Manitoba

'I won't give up': Mom of Lorlene Bone marks 1 year since disappearance

It has been one year since Evelyn Chartrand last heard from her daughter Lorlene Bone. Family and friends will hold a candlelight vigil Tuesday to mark the anniversary of her disappearance.

'She was in Sapotaweyak and never did come out of Sapotaweyak,' Evelyn Chartrand says

Lorlene Bone, 31, was last reported seen in Sapotaweyak Cree Nation on Feb. 29, 2016. Family and friends will mark the one year anniversary of her disappearance with a candle light vigil. (Family photo)

It has been one year since Evelyn Chartrand last heard from her daughter Lorlene Bone.

"It's been tough on me and my kids."

Bone, who lived on Wuskwi Sipihk First Nation in western Manitoba, was 31 when she was last reported seen in nearby Sapotaweyak Cree Nation on Feb. 29, 2016. She had gone to a party in the community with a man she had just started dating, family members said. 

Family and friends have searched in and around the community, about 400 kilometres northwest of Winnipeg, in spring, summer, fall and now through the winter and found no trace of Bone, who they describe as a kind, soft-spoken woman who liked meeting new people.

"It's been difficult," Chartrand said in a phone interview from her home in Wuskwi Sipihk, which has an on-reserve population of about 200. "I've been going there off and on just to go and look and search for her. I won't give up."

Her disappearance has been painful for others in her tight-knit family, as well. 

"They're hurting a lot," Chartrand said. "I've been trying my best to not to think about it … but it keeps coming back."

Bone likely dead: mother

Chartrand has accepted that her daughter is likely dead. For her, the search is now about peace and closure and giving Bone a proper burial.

Tuesday night, family, friends and community members will host a candlelight vigil along Highway 10, north of Wuskwi Sipihk at the junction to Sapotaweyak Cree Nation, to mark the anniversary. 

Chartrand has heard many rumours about what happened in the hours before Bone disappeared, where she is now and how she got there.

She is reluctant to share the rumours because the people who spoke to her have pleaded with her not to give out their names or go to the authorities with the information, although she has told the RCMP some of it.

Even though rumours are circulating, very few facts are known about when Bone was last seen. 

"She was in Sapotaweyak and never did come out of Sapotaweyak," Chartrand said. "That's the only thing I heard. She's there someplace in Sapotaweyak."

Out of character

Bone was first thought to have gone on a trip with her boyfriend, but when that turned out not to be the case, her family went to the RCMP. She was reported missing 10 days after she was last seen.

It was out of character for Bone to go more than two days without calling her mom, family members told the CBC in March 2016.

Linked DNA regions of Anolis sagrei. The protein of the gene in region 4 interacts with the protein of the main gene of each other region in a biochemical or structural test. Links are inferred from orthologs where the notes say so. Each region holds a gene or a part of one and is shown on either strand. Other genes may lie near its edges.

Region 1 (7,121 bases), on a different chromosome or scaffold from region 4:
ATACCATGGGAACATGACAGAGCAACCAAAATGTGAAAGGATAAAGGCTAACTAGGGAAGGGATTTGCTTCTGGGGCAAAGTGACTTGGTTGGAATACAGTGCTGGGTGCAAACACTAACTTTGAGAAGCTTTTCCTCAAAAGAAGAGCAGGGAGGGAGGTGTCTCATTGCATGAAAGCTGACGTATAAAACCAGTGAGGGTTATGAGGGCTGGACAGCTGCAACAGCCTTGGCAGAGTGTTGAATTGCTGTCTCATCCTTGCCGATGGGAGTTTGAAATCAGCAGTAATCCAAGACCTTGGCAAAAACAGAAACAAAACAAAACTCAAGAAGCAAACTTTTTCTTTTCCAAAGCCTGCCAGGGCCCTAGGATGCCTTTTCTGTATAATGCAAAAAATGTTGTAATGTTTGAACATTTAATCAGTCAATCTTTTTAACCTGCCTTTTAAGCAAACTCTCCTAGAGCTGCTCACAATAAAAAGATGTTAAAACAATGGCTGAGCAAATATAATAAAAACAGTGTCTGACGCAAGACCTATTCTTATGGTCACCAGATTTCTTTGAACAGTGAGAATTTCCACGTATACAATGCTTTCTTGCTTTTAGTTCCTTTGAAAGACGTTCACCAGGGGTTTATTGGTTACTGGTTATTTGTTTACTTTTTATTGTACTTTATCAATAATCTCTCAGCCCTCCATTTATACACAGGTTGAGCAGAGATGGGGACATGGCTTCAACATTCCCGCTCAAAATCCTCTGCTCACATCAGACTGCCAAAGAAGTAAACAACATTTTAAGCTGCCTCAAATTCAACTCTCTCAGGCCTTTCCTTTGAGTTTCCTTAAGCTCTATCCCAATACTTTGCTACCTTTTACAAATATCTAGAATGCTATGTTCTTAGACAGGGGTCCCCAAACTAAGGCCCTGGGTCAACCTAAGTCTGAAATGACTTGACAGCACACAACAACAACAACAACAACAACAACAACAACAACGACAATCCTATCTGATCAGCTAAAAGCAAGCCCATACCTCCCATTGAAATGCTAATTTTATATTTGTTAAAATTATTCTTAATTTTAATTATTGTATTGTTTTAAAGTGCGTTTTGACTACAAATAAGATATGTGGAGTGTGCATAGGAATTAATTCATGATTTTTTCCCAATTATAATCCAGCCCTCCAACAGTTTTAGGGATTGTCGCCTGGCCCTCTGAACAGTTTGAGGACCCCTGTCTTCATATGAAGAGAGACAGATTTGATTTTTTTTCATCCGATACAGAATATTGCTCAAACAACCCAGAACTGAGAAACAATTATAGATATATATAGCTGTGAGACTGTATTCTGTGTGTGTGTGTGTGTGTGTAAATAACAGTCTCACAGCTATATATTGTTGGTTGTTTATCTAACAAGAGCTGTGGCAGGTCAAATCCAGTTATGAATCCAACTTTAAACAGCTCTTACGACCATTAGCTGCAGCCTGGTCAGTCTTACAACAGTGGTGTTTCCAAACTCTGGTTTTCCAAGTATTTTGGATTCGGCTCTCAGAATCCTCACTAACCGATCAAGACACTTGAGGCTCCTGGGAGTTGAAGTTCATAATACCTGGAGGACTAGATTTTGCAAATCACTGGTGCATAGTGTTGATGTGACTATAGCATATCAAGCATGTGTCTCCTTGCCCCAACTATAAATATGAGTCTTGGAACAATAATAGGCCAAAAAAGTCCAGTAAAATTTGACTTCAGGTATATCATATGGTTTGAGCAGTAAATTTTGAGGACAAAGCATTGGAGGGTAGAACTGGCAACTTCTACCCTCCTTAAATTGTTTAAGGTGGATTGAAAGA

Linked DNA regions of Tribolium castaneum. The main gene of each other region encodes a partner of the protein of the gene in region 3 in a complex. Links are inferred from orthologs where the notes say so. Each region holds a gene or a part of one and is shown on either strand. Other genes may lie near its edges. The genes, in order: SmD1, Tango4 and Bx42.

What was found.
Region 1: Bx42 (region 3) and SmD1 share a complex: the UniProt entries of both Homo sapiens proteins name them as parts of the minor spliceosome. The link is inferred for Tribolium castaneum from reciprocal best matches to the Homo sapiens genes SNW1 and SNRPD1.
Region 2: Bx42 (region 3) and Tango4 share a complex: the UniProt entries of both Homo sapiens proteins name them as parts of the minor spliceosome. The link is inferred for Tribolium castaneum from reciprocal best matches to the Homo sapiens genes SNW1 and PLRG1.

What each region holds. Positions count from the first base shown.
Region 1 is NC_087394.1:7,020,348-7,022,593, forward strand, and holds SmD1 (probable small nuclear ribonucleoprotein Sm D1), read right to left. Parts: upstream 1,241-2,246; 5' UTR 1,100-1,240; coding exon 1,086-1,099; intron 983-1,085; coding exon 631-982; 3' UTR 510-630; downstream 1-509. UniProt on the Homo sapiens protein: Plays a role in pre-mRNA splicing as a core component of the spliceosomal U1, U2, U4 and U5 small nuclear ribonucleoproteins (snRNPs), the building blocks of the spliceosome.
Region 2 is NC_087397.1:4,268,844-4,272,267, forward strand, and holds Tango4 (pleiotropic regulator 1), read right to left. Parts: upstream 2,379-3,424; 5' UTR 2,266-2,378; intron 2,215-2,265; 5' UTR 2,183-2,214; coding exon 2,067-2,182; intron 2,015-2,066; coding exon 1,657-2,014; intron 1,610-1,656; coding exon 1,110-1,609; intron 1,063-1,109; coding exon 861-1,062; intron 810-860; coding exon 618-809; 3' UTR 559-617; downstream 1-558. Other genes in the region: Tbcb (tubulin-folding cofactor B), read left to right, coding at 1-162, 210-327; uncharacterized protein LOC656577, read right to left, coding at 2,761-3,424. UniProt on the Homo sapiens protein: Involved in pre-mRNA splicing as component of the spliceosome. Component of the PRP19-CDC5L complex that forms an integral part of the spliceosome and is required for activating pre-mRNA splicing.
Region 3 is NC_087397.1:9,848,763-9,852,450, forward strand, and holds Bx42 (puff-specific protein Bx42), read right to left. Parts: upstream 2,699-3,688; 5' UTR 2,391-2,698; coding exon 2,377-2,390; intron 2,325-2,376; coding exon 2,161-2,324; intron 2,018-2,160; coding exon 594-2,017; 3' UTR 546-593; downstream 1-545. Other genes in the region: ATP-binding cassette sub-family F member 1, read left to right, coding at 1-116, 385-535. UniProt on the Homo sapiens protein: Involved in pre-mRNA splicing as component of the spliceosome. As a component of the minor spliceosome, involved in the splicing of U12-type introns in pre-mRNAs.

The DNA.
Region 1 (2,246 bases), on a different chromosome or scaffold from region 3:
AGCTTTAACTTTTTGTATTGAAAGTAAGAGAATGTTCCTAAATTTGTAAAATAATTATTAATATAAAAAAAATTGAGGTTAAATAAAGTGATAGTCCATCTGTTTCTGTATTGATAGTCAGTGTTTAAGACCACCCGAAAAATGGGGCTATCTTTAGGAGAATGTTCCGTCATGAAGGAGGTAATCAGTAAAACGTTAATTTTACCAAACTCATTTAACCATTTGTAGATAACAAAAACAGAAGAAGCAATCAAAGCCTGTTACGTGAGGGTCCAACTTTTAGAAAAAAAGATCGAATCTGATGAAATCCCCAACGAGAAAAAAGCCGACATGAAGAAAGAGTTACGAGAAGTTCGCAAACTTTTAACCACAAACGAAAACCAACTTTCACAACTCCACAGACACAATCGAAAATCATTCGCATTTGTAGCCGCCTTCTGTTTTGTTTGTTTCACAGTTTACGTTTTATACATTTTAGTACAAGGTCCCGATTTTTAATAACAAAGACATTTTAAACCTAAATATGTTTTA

Family members and friends frantically checked Bone's friends' houses in nearby Swan River and other places she frequented, with no success. 

They then started handing out flyers in the Swan River area and assembled a team to start a ground search in March 2016.

It's cost the family a lot of money to pay for things like gas and food to keep up the search, Chartrand said. The community has held raffles, bingos and other fundraisers to help. 

Family, friends, community help 

Many of the rumours have pointed Chartrand to Mason Point, just outside Sapotaweyak along the shores of Lake Winnipegosis, she said. She plans to search the area with family members after the snow melts in spring. 

Still, she said family and friends are still out, looking for the smallest clue through the snow. They've braved the cold and snow, scouring the woods near the community on snowmobile. 

It's a small gesture that goes a long way for Chartrand.

"All my family and friends have been helping me," she said. "I feel good because they're there to support me."

Bone's disappearance has hit Wuskwi Sipihk particularly hard. 

Chartrand said workers at the band and health offices and other community centres have gone out of their way to help and provide support whenever they can.

But she still can't grasp why someone would want to hurt Bone, or anyone else.

'She's my baby'

"There's people out there … I don't know why they have such black hearts to do this to some person," Chartrand said. "What if one of their kids went missing?"

She also has a message for anyone who is holding back information.

"Go to the RCMP please," said. "Please, I need help to find my daughter." 

 "I'm not giving up," Chartrand said. "She's my baby. That's my baby. I'm not giving up on her."

RCMP in Swan River, along with the Dauphin Major Crimes Unit, consider Bone to be a missing person and are actively seeking and following up on information.

"This is still very much an open investigation," Sgt. Steve Henson of the Swan River RCMP detachment said in an emailed statement.

On Tuesday, the police force issued a news release urging the public to come forward if they have information about Bone's whereabouts.

"Her family deserves to know where their daughter is," Henson said. "If anyone saw her that day or has any information — even if they think it's insignificant — please come forward."

Anyone with information is asked to contact Swan River RCMP at 204-734-4686 or Crime Stoppers at 1-800-222-8477. 

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